Our Peanut-free Journey

Life with a peanut allergic son.

First Scare — September 4, 2012

First Scare

So last week we ate at Olive Garden. Something we’ve done many times. Alex gets buttered spaghetti noodles and doesn’t eat the salad or breadsticks. Not because he can’t but because he chooses not to.

Fast forward to the end of the meal. The mints. Everyone loves the Andes mints you get after your carbohydrate laden meal. Alex especially likes them because they’re safe.

However, after eating the mint he starts to complain that his throat burns. Odd. He’s never complained about this before. We try to ascertain exactly what is going on. Did he drink water after the mint? That would make your throat burn. Nope. No water.

Then he starts to panic. He feels weird. His throat burns. A full on anxiety attack is happening.

If my husband hadn’t been there I would have given him his Epi-pen. But since my husband noted that he had no other symptoms he didn’t want to use them. I ask Alex about other possible anaphylaxis symptoms and he starts to say his stomach hurts. Again, is this real or anxiety?

We decide to head to the ER. He is not in any distress except for the anxiety of a possible reaction.

On the way to the ER he asks to play with my phone. Once his mind is off the incident he is magically better. We stopped at a Walgreen’s and I got some Benadryl and he took a dose while in the parking lot. Crisis averted.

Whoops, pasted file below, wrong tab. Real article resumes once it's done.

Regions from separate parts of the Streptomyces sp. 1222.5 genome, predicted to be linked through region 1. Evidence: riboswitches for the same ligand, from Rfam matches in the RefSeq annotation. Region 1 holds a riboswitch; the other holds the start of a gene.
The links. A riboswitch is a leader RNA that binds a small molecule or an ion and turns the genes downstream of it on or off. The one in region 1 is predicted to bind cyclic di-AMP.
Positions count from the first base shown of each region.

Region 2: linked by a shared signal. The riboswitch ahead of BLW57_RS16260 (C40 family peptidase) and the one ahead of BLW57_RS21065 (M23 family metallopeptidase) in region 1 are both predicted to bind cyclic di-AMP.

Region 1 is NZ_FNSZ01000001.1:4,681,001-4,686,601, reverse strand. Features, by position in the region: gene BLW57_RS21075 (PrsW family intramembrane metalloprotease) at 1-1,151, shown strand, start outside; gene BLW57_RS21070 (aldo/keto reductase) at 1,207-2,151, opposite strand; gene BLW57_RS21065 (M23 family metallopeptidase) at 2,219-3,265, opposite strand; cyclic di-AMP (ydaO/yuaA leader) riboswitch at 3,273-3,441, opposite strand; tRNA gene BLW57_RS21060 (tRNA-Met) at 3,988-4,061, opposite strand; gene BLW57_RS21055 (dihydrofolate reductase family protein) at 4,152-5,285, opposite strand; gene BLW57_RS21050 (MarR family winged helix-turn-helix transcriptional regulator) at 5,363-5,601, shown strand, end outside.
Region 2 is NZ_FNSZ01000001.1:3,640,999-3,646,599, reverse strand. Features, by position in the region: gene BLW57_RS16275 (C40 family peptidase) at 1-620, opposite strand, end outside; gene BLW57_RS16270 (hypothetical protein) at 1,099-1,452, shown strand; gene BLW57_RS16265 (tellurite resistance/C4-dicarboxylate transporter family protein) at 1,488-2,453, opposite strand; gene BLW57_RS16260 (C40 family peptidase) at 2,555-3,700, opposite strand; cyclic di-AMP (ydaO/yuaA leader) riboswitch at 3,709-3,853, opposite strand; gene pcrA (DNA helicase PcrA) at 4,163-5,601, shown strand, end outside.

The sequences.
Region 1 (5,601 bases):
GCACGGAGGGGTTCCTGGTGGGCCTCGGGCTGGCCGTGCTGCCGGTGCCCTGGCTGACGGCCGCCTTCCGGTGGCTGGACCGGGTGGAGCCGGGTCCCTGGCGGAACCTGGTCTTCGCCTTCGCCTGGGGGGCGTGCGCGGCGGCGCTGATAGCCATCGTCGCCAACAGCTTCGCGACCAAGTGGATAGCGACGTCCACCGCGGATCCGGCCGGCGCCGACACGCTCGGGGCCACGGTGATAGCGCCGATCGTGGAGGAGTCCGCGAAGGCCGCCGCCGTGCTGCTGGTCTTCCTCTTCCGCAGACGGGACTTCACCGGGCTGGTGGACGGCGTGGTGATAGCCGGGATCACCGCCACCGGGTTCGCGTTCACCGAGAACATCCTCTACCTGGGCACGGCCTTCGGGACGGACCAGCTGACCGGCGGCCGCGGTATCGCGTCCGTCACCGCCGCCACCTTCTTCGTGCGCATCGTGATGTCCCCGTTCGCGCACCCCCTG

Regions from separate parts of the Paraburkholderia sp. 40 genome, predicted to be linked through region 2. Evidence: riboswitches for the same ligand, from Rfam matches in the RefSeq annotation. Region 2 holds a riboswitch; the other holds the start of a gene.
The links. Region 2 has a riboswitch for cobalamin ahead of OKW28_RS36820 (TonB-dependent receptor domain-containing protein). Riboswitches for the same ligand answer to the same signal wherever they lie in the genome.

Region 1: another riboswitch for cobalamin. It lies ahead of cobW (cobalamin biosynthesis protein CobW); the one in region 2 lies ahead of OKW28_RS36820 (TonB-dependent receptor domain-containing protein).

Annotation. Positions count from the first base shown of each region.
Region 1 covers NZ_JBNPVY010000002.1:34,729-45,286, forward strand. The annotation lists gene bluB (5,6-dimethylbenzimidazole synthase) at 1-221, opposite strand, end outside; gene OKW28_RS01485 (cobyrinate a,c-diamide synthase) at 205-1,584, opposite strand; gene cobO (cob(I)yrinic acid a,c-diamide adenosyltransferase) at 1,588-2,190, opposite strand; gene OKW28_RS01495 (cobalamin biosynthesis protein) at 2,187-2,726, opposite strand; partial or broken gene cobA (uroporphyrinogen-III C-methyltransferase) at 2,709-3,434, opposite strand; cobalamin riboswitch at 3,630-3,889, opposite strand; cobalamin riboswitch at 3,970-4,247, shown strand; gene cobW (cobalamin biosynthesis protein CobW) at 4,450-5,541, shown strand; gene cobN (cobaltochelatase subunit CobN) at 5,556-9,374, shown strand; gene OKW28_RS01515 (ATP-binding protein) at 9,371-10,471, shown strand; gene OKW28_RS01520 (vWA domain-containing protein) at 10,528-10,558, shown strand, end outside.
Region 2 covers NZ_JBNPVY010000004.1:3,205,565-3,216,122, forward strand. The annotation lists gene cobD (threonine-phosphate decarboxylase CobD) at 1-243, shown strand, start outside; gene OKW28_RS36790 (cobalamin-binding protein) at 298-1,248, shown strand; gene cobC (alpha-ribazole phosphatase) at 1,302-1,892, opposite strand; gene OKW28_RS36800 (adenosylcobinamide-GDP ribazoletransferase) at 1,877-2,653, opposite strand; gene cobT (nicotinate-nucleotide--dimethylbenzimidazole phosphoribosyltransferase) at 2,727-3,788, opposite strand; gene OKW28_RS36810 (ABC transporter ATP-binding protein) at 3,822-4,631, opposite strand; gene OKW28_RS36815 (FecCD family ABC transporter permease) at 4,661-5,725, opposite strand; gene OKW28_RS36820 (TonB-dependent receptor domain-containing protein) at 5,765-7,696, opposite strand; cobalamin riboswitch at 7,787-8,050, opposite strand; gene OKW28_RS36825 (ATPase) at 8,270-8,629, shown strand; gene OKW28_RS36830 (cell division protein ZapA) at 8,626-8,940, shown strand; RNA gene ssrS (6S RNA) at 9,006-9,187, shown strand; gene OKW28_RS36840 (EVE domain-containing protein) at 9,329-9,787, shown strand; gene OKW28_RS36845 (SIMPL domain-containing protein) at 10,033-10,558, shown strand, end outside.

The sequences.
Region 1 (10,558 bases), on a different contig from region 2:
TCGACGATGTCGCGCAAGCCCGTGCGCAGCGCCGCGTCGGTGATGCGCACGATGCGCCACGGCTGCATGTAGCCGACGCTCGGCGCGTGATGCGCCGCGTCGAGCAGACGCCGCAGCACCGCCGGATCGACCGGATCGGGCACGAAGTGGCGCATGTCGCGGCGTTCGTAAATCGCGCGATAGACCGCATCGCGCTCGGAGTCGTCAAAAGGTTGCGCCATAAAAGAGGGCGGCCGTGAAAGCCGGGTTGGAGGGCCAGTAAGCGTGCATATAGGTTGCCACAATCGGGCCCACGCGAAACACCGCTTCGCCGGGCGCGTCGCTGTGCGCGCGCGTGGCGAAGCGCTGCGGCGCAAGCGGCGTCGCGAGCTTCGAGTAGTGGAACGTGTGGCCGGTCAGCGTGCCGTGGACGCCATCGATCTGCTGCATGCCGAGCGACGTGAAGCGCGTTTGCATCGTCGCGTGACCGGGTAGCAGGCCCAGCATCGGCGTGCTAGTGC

No Epi-pen, no ER.

But did we do the right thing? I don’t know. The allergist would probably say no. I would say no. My husband would say yes. Who’s to know?

Disney World and Peanut Allergies — October 31, 2009

Disney World and Peanut Allergies

NikonDisney 734

We just got back from a trip to Disney World and it was wonderful! I wish that I could say that I had tons of fabulous information for you but the truth is that we didn’t eat all that many meals *in* Disney. However, they are very knowledgable of food allergies and cater to those people extremely well. Here are some standout things that Disney does/has for food allergy sufferers:

  1. Every Disney theme park has an information center. At this information center you can ask for a stapled packet of papers that lists their restaurant and food vendors in that park. It then is broken down by types of food and what allergens/cross-contamination possibilities exist at certain places to eat. A great little packet to keep with you during your stay at the park.
  2. Each restaurant is well versed in the plight of the food allergic patron. However, Chef Mickey’s was an all-star  restaurant to eat at with a peanut allergy. The chef came to our table and took me around the buffet letting me know what was and was not safe. He explained that they are trying to go as peanut-free as possible. They are even trying to become a self-sufficient restaurant so they control everything that goes into the food. There were only a few breakfast items my son could not have that included granola (the only item left with actual peanuts in them), French toast (chance of x-contamination at the bakery it’s made at) and a couple of the desserts such as brownies. The highlight for my son was the Krispy Kreme doughnut which is peanut and x-contamination free.